Showing yourself as a professional is critical. It is no longer good enough to be present. You must be impressive. Otherwise, judgment on your professionalism creates distance, not association. In today’s social climate, everything has a professional undertone. Meetings with friends, playdates with other parents and children, or visiting with friends often require an appointment. There are many layers to people’s lives today. You’re expected to respect other’s time and at least acknowledge the effort to help.
Don’t be the last to understand a certain person is unapproachable. Even our closest friends have layers of relationships requiring different rules of engagement for each layer. Your professional network expects the same from you in understanding each person is different. You must do more than just capture attention. Your presence must move them to act. You must impress them to be memorable, and “wow” them to want to associate with you.
Employers have rules of engagement too. Since video recording and the spirit of transparency reigns today, unprofessionalism is noted. You don’t want to be THAT man or woman who mistreats, misquotes, or misappropriates anything. Employers are looking. Your network is looking.
I noticed these 11 attributes from people who exude professionalism. Be sure these are a part of your communication and overall presentation:
1. You are direct
Your voice in writing and presentation speaks much louder, and your actions yell as either a fan at a sporting event or as an antagonist at a political rally.
2. You remember names
Forgetting a name is an awful habit. If you met the person more than twice, this could change the game for you in all of the wrong ways. Not to mention it says how much you care about the individual. It is hard if you’re meeting many people when starting a new job.
But if you don’t have the job yet, you’re obstructing your efforts. I would highly recommend Jerry Lucas, Dr. Memory series, notably the remembering names series. Don’t be fooled, forgetting names is an employment stumbling block. Remember: Professionalism is the end result. You will be remembered for not being interested if you forget names.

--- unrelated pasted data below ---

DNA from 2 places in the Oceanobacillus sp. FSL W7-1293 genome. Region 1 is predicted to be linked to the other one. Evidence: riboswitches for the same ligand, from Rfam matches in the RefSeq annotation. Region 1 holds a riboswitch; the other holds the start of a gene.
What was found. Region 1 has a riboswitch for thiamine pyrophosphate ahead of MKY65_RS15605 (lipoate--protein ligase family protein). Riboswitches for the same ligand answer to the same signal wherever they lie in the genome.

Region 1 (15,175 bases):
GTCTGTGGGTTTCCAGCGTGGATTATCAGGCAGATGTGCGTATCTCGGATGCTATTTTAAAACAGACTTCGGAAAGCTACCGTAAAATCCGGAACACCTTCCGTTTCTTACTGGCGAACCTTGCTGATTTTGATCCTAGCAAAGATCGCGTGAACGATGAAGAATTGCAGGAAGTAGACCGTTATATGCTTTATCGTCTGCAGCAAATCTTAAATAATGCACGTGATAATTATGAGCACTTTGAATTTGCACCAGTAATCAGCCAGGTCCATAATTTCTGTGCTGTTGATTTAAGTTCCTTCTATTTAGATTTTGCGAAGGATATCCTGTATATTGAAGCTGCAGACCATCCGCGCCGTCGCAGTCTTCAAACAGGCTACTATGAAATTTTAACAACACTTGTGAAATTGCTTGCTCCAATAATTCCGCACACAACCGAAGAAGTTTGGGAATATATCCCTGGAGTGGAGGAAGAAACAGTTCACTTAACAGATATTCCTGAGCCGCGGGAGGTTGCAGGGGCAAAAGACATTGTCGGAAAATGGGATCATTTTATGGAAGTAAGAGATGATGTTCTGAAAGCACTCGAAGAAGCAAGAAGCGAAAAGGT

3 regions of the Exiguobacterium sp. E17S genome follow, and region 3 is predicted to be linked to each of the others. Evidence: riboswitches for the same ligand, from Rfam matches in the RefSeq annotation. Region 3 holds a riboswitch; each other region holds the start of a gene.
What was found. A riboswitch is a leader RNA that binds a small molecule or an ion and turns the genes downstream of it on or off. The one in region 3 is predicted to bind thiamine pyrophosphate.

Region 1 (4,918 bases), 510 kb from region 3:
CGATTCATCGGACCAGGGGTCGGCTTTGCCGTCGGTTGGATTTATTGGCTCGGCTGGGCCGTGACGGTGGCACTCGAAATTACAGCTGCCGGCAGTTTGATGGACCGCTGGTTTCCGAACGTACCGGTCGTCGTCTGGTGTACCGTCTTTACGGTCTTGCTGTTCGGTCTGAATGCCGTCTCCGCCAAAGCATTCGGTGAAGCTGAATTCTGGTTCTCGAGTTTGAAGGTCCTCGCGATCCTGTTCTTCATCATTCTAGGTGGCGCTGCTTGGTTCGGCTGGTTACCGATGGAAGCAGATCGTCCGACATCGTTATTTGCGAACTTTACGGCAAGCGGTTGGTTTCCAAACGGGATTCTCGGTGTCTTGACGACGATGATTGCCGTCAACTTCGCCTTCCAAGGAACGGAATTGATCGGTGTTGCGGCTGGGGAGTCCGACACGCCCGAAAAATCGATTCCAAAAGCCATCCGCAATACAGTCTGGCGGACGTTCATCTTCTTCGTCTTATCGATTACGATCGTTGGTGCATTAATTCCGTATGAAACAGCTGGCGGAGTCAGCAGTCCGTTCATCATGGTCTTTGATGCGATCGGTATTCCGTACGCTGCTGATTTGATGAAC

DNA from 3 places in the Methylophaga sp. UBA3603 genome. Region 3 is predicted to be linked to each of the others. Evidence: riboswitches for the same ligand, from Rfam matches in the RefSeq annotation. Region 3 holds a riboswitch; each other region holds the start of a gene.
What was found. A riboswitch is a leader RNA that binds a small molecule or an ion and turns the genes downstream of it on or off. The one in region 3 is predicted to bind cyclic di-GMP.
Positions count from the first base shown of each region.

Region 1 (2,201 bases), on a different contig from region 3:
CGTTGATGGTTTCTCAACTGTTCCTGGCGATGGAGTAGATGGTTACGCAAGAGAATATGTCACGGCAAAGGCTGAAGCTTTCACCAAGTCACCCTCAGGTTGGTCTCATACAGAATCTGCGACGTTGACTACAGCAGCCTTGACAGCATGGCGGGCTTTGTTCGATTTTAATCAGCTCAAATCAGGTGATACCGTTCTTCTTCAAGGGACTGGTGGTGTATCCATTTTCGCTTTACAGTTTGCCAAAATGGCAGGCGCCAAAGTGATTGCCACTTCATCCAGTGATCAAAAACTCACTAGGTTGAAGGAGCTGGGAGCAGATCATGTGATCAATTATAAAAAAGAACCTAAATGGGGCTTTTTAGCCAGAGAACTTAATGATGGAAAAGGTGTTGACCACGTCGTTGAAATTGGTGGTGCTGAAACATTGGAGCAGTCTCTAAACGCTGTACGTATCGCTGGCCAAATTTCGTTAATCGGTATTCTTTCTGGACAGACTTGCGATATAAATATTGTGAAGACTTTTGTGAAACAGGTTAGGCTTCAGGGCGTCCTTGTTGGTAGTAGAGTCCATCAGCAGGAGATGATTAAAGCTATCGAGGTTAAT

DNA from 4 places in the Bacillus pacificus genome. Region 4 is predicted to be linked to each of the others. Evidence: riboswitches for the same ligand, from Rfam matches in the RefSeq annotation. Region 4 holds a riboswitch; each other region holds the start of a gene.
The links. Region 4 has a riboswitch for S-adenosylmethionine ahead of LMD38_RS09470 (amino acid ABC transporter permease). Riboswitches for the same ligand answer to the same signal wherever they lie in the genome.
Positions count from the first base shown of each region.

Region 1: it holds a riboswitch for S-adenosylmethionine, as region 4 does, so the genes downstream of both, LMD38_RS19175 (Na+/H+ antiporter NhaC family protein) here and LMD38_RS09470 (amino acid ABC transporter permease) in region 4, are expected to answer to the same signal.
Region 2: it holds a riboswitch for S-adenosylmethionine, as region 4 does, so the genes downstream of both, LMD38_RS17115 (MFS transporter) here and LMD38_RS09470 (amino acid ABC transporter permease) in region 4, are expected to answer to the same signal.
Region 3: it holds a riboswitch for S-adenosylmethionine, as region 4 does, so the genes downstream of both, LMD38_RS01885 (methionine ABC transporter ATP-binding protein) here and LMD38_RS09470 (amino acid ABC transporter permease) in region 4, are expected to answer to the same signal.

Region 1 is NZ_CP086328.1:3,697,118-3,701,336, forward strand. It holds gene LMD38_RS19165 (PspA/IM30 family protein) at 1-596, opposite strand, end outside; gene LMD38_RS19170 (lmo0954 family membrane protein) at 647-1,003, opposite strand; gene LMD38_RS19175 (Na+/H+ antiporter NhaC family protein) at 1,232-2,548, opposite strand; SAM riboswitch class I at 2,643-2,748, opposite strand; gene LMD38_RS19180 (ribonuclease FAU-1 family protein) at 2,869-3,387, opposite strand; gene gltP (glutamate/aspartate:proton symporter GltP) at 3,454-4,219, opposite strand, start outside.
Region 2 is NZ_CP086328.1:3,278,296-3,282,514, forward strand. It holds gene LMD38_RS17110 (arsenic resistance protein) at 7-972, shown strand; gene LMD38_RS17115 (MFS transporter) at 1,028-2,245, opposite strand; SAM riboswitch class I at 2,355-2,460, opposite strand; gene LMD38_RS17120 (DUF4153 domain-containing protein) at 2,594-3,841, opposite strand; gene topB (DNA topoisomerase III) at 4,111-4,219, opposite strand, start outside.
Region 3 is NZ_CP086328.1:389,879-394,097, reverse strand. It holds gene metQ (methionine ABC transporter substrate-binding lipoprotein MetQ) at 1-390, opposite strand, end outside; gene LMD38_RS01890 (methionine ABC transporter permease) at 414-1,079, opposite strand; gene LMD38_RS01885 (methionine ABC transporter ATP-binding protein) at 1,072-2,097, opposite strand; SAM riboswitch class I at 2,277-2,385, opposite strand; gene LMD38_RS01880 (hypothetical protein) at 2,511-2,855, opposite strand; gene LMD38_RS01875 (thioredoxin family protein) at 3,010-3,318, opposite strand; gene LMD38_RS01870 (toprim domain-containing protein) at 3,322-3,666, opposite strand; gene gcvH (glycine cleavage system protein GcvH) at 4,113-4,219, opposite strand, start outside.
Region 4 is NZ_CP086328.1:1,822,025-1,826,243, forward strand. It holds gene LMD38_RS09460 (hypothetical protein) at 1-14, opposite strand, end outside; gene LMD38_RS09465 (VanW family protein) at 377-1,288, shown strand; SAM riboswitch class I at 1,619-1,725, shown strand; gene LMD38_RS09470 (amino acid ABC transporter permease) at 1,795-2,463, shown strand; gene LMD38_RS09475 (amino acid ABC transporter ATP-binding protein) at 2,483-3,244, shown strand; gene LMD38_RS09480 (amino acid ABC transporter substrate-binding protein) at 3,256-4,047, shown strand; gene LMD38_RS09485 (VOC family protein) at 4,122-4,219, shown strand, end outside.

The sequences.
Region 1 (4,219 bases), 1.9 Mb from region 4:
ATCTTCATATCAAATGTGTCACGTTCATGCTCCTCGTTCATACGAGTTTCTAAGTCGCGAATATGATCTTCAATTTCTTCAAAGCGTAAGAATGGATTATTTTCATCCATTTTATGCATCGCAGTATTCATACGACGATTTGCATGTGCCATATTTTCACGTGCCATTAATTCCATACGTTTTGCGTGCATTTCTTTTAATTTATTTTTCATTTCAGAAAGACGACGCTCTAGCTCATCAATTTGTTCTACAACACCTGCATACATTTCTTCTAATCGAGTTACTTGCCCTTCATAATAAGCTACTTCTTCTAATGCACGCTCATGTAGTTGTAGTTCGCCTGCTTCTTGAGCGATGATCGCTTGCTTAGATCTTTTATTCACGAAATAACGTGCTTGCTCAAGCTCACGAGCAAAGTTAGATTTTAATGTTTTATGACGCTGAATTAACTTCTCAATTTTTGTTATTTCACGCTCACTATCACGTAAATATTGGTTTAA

As a job seeker, you are at the mercy of everyone and his godfather. Signs of impatience and petulance could disqualify you – it’s your personal smoking gun. Even if your face scrunched as it’s ready to be boxed is seen, it is a turn-off, and your nonverbal or verbal angst is considered to be bratty or self-entitled. Take the edge off as much as you can. Ask coworkers or people you know how do you come across in business situations.
4. Answer the phone with tact
. People are still surprised and enchanted when speaking to someone who is trying to impress them (without regards to position). Even if the caller is agitated, our voice, tone and wordings can diffuse the bomb before it blows, if we’re tactful and respectful.
5. Each person is important
Treating the secretary as if he or she is the CEO is a powerful tool. Don’t think it doesn’t impress the people who interview you. If executed well, more opportunities will increase your engagement with people and encourage a conversation rather than an interrogation.
6. Timing is everything
What you say is important, but when you say it could be the difference between being a professional or disrespectful. You learn when to talk about salary and perks because sooner than later is not a good strategy. If something bothers you about a part of the hiring process, it matters when and who you talk to. It is wise not to speak with anyone about it when you don’t have all of the information.
Read the rest of my article on Lifehack.org!